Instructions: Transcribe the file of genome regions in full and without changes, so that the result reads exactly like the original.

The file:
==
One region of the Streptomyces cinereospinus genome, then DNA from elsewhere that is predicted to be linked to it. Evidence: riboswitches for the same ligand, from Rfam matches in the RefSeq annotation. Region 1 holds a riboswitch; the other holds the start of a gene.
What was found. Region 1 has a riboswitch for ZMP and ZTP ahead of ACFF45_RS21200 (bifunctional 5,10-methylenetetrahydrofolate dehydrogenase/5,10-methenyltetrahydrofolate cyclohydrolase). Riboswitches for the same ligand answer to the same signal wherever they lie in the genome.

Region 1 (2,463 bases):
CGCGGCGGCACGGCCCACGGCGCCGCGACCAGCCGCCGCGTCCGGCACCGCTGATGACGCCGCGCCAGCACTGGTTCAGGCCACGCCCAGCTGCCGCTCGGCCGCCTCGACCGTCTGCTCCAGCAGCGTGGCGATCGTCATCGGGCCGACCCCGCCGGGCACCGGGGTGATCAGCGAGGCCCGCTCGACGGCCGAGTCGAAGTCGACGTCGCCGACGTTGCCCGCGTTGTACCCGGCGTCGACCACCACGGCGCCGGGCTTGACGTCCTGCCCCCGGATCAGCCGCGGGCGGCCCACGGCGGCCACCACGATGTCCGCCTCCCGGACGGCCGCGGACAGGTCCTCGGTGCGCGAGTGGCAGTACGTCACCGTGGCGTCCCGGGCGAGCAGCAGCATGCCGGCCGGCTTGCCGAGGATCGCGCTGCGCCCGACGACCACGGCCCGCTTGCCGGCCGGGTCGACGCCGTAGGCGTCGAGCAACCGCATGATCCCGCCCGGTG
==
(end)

One region of the Streptomyces cinereospinus genome, then DNA from elsewhere that is predicted to be linked to it. Evidence: riboswitches for the same ligand, from Rfam matches in the RefSeq annotation. Region 1 holds a riboswitch; the other holds the start of a gene.
What was found. Region 1 has a riboswitch for ZMP and ZTP ahead of ACFF45_RS21200 (bifunctional 5,10-methylenetetrahydrofolate dehydrogenase/5,10-methenyltetrahydrofolate cyclohydrolase). Riboswitches for the same ligand answer to the same signal wherever they lie in the genome.

Region 1 (2,463 bases):
CGCGGCGGCACGGCCCACGGCGCCGCGACCAGCCGCCGCGTCCGGCACCGCTGATGACGCCGCGCCAGCACTGGTTCAGGCCACGCCCAGCTGCCGCTCGGCCGCCTCGACCGTCTGCTCCAGCAGCGTGGCGATCGTCATCGGGCCGACCCCGCCGGGCACCGGGGTGATCAGCGAGGCCCGCTCGACGGCCGAGTCGAAGTCGACGTCGCCGACGTTGCCCGCGTTGTACCCGGCGTCGACCACCACGGCGCCGGGCTTGACGTCCTGCCCCCGGATCAGCCGCGGGCGGCCCACGGCGGCCACCACGATGTCCGCCTCCCGGACGGCCGCGGACAGGTCCTCGGTGCGCGAGTGGCAGTACGTCACCGTGGCGTCCCGGGCGAGCAGCAGCATGCCGGCCGGCTTGCCGAGGATCGCGCTGCGCCCGACGACCACGGCCCGCTTGCCGGCCGGGTCGACGCCGTAGGCGTCGAGCAACCGCATGATCCCGCCCGGTG